Email and phone these three members of the Republican leadership and demand that they have the hold taken off the bill:
By Michael Biesecker, News and Observer, NC
Entertainer and human-rights activist Harry Belafonte said Sunday that there is moral equivalence between the actions of the Sept. 11 hijackers and the American-launched war in Iraq.
By Robert Parry, http://www.consortiumnews.com
America’s “unitary executive
From the Interfaith Network of Concern for the People of Iraq (INOC), and
Michael Ramos, Director of Social Justice Ministeries, Church Council of
Seattle - January, 2006.
Most national leaders would have us believe that our choices in Iraq are
By Medea Benjamin, CODEPINK
Congresswoman Nancy Pelosi, who has shunned public forums on the war for the past year, finally held a town hall meeting in San Francisco on January 14. Despite her public criticism of the war and her recent support of Cong. John Murtha’s call to bring the troops home, Pelosi has not used her position as Minority leader to lead her party to adopt an anti-war stance. She has also refused to support other anti-war measures, such as Cong. Barbara Lee’s bill to prohibit permanent bases in Iraq and Cong. Jim McGovern’s bill to stop funding for new deployment.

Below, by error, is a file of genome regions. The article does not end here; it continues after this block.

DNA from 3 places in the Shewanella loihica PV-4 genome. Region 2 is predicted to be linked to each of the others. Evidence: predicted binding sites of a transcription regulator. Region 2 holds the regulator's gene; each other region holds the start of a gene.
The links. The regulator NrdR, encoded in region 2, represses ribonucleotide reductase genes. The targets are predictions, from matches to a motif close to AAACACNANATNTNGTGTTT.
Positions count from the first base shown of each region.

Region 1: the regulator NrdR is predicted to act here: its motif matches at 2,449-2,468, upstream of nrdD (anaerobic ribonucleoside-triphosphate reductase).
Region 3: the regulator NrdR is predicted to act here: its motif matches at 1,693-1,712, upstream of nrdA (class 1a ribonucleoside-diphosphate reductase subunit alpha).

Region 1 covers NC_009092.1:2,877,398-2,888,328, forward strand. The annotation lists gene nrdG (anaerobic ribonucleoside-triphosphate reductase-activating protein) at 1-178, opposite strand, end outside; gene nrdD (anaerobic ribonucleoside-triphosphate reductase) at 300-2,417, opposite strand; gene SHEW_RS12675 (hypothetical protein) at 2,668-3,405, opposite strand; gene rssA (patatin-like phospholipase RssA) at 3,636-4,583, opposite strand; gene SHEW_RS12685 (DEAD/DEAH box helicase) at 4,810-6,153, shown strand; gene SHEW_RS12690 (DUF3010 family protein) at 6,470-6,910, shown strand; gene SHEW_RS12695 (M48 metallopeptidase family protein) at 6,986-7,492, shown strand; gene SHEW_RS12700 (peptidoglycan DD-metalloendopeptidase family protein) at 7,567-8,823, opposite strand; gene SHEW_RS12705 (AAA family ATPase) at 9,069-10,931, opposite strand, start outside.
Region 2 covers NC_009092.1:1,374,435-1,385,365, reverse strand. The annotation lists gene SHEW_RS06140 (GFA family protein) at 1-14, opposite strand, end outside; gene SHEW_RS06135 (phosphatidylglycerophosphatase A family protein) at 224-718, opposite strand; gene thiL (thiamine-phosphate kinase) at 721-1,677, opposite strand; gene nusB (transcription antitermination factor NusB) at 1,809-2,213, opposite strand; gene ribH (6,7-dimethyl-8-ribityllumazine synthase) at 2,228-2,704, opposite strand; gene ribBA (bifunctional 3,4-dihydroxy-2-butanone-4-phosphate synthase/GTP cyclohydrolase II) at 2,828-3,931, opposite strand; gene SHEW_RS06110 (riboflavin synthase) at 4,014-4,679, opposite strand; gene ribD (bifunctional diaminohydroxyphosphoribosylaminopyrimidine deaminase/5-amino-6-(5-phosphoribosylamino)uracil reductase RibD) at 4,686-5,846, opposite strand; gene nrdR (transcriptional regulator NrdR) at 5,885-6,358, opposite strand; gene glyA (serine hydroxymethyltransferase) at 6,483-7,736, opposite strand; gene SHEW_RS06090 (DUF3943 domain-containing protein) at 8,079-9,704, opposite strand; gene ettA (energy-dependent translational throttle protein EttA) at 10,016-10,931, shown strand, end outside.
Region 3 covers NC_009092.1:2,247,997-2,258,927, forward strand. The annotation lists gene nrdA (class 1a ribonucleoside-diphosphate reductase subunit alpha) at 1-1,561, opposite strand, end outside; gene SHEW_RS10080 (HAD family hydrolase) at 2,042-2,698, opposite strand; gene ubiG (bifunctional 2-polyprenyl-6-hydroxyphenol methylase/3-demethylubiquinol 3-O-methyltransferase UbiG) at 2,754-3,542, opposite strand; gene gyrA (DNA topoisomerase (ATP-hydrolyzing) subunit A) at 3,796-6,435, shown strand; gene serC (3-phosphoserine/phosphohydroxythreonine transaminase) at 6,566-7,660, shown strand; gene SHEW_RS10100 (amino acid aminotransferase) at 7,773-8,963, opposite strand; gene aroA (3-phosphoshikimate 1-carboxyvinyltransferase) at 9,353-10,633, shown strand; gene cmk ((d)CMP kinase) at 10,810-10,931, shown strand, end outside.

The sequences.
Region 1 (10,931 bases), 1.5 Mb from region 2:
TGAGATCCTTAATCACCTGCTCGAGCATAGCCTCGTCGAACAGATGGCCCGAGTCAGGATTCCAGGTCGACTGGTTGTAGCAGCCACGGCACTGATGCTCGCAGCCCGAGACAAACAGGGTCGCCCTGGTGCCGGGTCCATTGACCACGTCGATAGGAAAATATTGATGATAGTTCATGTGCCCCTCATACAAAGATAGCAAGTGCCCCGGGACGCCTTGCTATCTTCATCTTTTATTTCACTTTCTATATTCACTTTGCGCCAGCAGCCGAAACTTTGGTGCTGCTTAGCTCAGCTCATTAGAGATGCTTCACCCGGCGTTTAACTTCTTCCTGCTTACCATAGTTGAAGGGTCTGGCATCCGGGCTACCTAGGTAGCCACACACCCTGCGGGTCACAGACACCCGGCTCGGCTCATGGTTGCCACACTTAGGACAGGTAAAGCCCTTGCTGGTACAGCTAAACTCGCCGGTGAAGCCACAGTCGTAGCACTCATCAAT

By David Swanson
Here are some events I'll be speaking at about war lies and impeachment:
Jan. 18, 2006, "Defining the Issues," with Marcus Raskin and John Conyers, taped at Institute for Policy Studies, Washington, D.C.
MLK action at SubBase Bangor - Home Port of the Trident Nuclear Sub Fleet
Nineteen people were arrested in a planned act of civil disobedience: 18 for failure to move - a county charge - one for illegal entry - crossing the blue line - a federal charge.
Labour MPs leaked Bush's proposal to bomb al-Jazeera
By David Leigh and Richard Norton-Taylor, The Guardian